A History of Our Time: Readings on Postwar America

By William H. Chafe; Harvard Sitkoff et al. | Go to book overview

Reaganomics in Retrospect

James Tobin

James Tobin, winner of the 1981 Nobel Prize in economics and a former member of President Kennedy’s Council of Economic Advisors, published this analysis of “Reaganomics” in 1988, close to the end of the Reagan administration. Reagan, he argues, was most interested in an ideologically driven agenda centered on reducing the size of government and of government spending on civilian programs, and his economic policies were crafted in service to those goals. Here, Tobin explains and critiques the key economic principles underlying Reagan’s economic policy. For readers, this article presents a clear explanation of these economic principles and their application, along with a contemporary liberal critique of Reaganomics. Do you think Tobin’s prediction, that the Reagan era would not really bring about a “counterrevolution” that turned the American government away from liberalism, has proved true? What is the legacy of Reagan if, as Tobin argues below, “an antigovernment president leaves few monuments”?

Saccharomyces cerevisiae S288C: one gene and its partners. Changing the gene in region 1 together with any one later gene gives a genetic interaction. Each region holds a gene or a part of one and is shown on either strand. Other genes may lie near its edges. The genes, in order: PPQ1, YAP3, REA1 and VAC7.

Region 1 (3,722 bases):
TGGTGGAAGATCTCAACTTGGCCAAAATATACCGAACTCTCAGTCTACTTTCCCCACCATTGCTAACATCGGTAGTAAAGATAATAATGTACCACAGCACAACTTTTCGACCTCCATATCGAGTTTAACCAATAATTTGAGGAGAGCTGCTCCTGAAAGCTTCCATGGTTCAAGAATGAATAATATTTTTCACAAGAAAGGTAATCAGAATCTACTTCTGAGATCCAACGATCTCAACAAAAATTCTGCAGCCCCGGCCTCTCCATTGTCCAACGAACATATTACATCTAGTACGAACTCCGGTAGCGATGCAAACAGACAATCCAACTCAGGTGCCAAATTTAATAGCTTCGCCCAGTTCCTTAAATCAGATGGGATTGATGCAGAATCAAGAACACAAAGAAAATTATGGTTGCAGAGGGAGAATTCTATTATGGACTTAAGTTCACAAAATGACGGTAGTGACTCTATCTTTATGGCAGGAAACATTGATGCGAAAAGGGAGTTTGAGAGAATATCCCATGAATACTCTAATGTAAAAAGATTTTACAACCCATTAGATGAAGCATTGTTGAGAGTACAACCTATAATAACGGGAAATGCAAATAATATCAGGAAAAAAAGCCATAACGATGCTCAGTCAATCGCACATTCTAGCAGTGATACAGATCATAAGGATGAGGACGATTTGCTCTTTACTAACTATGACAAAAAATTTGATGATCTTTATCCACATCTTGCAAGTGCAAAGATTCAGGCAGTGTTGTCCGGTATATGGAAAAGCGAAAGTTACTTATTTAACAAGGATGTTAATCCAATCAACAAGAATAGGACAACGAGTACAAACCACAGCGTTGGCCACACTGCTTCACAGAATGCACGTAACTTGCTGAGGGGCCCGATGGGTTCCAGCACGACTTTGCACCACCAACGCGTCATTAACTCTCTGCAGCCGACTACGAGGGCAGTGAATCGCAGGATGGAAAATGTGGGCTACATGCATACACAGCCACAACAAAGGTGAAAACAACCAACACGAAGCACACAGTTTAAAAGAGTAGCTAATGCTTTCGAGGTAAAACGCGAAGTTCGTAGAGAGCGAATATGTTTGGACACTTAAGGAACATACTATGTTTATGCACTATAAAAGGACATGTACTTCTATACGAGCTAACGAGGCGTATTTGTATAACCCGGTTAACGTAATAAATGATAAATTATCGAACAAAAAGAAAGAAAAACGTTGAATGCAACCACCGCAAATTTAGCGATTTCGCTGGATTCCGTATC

Rarely in a democracy does a new government take office determined to change course radically and endowed with the electoral mandate that enables it to do so. Franklin Roosevelt in 1933 and Lyndon Johnson in 1965 were the only United States presidents in my lifetime who had and used this opportunity, until Ronald Reagan was inaugurated in 1981. Most administrations veer only moderately from the established compromise consensus they inherit. Their minor course adjustments reflect the difference from their predecessors and opponents in the balance of interests in the coalition that elected them. Leaders like FDR, LBJ, and Reagan—and across the sea, Margaret Thatcher—manage to shift boldly the whole path of

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